Clear-channel station

Clear-channel station

A clear-channel station is an AM band Radio station in North America that has the highest protection from interference from other stations, particularly concerning night-time skywave propagation. Usually known as class A stations since 1982, they are occasionally still referred to by their former classifications of class I-A, class I-B, or class I-N. The term "clear channel" is used most often in the context of North America and the Caribbean, where the concept originated.

Since 1941, these stations have been required to maintain at least 10,000 watts of power to retain their status.



Certain mediumwave frequencies were set aside under the North American Radio Broadcasting Agreement (NARBA) for nighttime use by only one or two specific AM stations, covering a wide area via skywave propagation; these frequencies were known as the clear channels, and the stations on them are thus clear-channel stations. Where only one station was assigned to a clear channel, the treaty provides that it must operate with a nominal power of 50 kilowatts or more; stations on the other clear channels, with two or more stations, must use between 10 and 50 kW, and most often use a directional antenna so as not to interfere with each other. In addition to the frequencies, the treaty also specified the specific locations where stations on this second kind of channel (known as class I-B) could be built.

Some of the original NARBA signatories, including the United States, Canada, and Mexico, have implemented bilateral agreements that supersede its terms, eliminating among other things the distinction between the two kinds of clear channel: the original "I-A", "I-B", and "I-N" station classes are now all included in class A.

Clear-channel stations, unlike all other AM stations in North America, have a secondary service area—that is, they are entitled to protection from interference to their nighttime skywave signals. Other stations are entitled, at most, to protection from nighttime interference in their primary service area—that which is covered by their groundwave signal.

Many stations beyond those listed in the treaty have been assigned to operate on a clear channel (and some had been long before NARBA came into effect in 1941). In most cases, those stations operate during the daytime only, so as not to interfere with the primary stations on those channels. Since the early 1980s, many such stations have been permitted to operate at night with such low power as to be deemed not to interfere; these stations are still considered "daytimers" and are not entitled to any protection from interference to their nighttime signals. Another group of stations, formerly known as class II stations, were licensed to operate on the former "I-B" clear channels with significant power at night, provided that they use directional antenna systems to minimize radiation towards the primary stations.[citation needed]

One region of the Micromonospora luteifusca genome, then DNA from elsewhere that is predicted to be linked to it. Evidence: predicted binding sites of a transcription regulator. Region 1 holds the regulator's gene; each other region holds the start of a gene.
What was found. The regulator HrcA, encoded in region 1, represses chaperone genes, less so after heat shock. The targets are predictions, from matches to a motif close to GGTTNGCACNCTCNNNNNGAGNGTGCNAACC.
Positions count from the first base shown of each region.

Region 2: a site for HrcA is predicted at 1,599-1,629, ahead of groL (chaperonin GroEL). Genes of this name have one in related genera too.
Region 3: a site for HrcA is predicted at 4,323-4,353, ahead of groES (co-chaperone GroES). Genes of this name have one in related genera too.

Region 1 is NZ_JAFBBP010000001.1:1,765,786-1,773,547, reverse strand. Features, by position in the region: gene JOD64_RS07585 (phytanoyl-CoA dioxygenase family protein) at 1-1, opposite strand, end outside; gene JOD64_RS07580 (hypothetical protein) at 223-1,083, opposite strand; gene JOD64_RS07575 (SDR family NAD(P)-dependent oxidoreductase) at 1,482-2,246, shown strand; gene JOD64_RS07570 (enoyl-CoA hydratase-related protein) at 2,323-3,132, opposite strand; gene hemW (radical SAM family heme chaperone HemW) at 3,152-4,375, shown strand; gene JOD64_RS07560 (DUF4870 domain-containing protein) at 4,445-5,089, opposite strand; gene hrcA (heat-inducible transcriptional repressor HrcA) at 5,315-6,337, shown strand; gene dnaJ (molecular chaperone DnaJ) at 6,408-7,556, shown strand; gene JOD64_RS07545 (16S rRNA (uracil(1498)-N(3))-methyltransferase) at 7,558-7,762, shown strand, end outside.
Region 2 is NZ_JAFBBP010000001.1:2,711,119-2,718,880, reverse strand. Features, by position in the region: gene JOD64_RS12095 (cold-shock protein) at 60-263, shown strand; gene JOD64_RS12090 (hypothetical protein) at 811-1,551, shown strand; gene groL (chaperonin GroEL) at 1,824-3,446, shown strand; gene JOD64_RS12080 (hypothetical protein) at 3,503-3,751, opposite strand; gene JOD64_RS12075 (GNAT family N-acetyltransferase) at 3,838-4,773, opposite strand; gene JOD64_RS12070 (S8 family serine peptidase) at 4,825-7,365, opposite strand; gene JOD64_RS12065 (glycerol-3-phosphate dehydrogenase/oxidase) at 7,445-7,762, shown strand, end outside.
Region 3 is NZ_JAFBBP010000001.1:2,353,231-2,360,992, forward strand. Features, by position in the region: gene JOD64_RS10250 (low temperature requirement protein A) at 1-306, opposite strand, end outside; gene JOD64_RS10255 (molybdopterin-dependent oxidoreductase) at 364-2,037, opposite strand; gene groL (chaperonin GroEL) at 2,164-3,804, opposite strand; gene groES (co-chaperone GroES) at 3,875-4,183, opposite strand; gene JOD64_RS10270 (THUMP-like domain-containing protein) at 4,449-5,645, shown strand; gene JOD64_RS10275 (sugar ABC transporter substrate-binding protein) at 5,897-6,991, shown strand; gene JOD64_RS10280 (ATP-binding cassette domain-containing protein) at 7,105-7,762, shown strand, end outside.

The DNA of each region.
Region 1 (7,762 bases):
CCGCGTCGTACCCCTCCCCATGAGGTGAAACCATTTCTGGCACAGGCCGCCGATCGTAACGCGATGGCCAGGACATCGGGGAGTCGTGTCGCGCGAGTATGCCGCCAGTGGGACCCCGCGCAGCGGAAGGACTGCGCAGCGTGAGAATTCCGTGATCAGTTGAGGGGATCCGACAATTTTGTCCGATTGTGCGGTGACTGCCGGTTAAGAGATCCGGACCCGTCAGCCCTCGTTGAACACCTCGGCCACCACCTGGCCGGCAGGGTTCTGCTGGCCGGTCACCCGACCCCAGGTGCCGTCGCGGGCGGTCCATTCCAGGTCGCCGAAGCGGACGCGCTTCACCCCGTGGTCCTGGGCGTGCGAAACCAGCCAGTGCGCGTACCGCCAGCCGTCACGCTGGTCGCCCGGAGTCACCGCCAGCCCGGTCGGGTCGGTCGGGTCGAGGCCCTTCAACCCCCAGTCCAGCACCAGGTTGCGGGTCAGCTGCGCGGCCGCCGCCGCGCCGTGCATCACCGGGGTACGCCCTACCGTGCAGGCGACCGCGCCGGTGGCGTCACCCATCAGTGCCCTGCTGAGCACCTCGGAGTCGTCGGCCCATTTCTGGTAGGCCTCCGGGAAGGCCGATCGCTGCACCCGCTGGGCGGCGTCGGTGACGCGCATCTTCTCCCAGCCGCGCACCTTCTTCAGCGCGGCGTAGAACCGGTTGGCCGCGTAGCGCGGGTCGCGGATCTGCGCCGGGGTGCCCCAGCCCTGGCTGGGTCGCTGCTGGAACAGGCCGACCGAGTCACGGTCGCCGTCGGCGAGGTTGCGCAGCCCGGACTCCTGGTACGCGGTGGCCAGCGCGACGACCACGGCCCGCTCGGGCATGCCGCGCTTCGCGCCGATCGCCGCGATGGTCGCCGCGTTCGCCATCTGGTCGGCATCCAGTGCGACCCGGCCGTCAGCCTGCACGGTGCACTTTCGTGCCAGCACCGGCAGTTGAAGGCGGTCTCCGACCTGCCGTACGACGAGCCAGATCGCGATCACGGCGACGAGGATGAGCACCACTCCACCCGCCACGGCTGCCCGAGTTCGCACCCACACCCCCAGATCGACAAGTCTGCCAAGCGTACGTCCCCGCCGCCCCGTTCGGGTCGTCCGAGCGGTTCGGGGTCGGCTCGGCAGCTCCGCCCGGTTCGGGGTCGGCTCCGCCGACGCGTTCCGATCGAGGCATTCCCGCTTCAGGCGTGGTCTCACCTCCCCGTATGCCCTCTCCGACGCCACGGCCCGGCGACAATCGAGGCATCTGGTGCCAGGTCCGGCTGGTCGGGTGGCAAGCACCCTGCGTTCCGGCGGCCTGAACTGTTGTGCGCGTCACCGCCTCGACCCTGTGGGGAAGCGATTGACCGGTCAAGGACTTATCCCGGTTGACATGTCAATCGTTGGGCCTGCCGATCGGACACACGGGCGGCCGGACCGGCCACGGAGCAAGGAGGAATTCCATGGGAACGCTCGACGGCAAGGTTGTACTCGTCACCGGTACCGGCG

Clear Channel Communications, a San Antonio, Texas-based company which owns over 900 U.S. radio stations, was originally formed to purchase one clear-channel station, WOAI. The company now owns more than a dozen such stations[citation needed].


For the U.S., a form of clear channels first appeared in 1922 when the Commerce Department moved stations which had all used three (initially two) frequencies (two for entertainment stations, one for "weather and crop reports") onto 52 frequencies. Two were used for all low-power stations and the large stations each got their own frequency. A few frequencies were used on both the East and West coasts, which were considered far enough apart to limit interference. At this time large stations were limited to 1000 watts and some licences were revoked.[citation needed]

On 11 November 1928, the United States implemented General Order 40, which classified each allocation in the AM band as either Local, Regional, or Clear. The classification system considered stations in Canada as well. Gradually maximum power was increased to 50,000 watts (with some short lived experiments with 250–500 kilowatt "super-power" operation). This system was continued in the 1941 NARBA system although almost all stations shifted broadcast frequencies. The FCC's intent behind licensing 50,000 watt clear channel stations was to provide reliable radio service to the thousands of Americans who lived in the vast rural areas of the United States.[1] As a result, these stations usually reached large portions of North America at night. Radio fans often call such stations "flamethrowers" or "blowtorches" because of their power.

As early as the 1950s, debate raged in Washington, D.C., and in the U.S. broadcasting industry over whether continuation of the clear-channel system was justifiable. The licensees of clear-channel stations argued that, without their special status, many rural areas would receive no radio service at all. They requested that the power limit on the "I-A" channels in the U.S. be increased from 50 kW to 750 kW, pointing to WLW's successful experiments before the war, and in later years successful implementation by state broadcasters in Europe and the Middle East, as evidence that this would work and improve the service received by most Americans. Other broadcasters, particularly in the western states, argued to the contrary—that if the special status of the clear-channel stations were eliminated, they would be able to build new stations to provide local service to those rural "dark areas".